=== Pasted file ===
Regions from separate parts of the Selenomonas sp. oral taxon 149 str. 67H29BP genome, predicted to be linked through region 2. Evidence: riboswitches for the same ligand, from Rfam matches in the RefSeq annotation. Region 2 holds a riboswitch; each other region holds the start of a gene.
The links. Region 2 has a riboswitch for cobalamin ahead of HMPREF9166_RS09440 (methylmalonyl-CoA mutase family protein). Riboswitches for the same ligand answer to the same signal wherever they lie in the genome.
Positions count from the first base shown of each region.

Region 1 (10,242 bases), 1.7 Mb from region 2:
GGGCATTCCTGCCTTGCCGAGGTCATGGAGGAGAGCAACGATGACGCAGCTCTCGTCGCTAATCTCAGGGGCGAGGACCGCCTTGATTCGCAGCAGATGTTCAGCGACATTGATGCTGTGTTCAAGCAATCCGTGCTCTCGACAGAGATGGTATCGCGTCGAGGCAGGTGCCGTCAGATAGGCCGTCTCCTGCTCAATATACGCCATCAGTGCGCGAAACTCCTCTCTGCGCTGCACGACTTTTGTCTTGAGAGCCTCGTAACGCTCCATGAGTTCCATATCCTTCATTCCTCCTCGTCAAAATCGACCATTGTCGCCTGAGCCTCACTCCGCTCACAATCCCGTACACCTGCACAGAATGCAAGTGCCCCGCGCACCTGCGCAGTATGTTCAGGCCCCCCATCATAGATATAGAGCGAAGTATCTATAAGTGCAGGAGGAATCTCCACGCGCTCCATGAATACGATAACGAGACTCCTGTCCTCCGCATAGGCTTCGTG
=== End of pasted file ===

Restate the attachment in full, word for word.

Regions from separate parts of the Selenomonas sp. oral taxon 149 str. 67H29BP genome, predicted to be linked through region 2. Evidence: riboswitches for the same ligand, from Rfam matches in the RefSeq annotation. Region 2 holds a riboswitch; each other region holds the start of a gene.
The links. Region 2 has a riboswitch for cobalamin ahead of HMPREF9166_RS09440 (methylmalonyl-CoA mutase family protein). Riboswitches for the same ligand answer to the same signal wherever they lie in the genome.
Positions count from the first base shown of each region.

Region 1 (10,242 bases), 1.7 Mb from region 2:
GGGCATTCCTGCCTTGCCGAGGTCATGGAGGAGAGCAACGATGACGCAGCTCTCGTCGCTAATCTCAGGGGCGAGGACCGCCTTGATTCGCAGCAGATGTTCAGCGACATTGATGCTGTGTTCAAGCAATCCGTGCTCTCGACAGAGATGGTATCGCGTCGAGGCAGGTGCCGTCAGATAGGCCGTCTCCTGCTCAATATACGCCATCAGTGCGCGAAACTCCTCTCTGCGCTGCACGACTTTTGTCTTGAGAGCCTCGTAACGCTCCATGAGTTCCATATCCTTCATTCCTCCTCGTCAAAATCGACCATTGTCGCCTGAGCCTCACTCCGCTCACAATCCCGTACACCTGCACAGAATGCAAGTGCCCCGCGCACCTGCGCAGTATGTTCAGGCCCCCCATCATAGATATAGAGCGAAGTATCTATAAGTGCAGGAGGAATCTCCACGCGCTCCATGAATACGATAACGAGACTCCTGTCCTCCGCATAGGCTTCGTG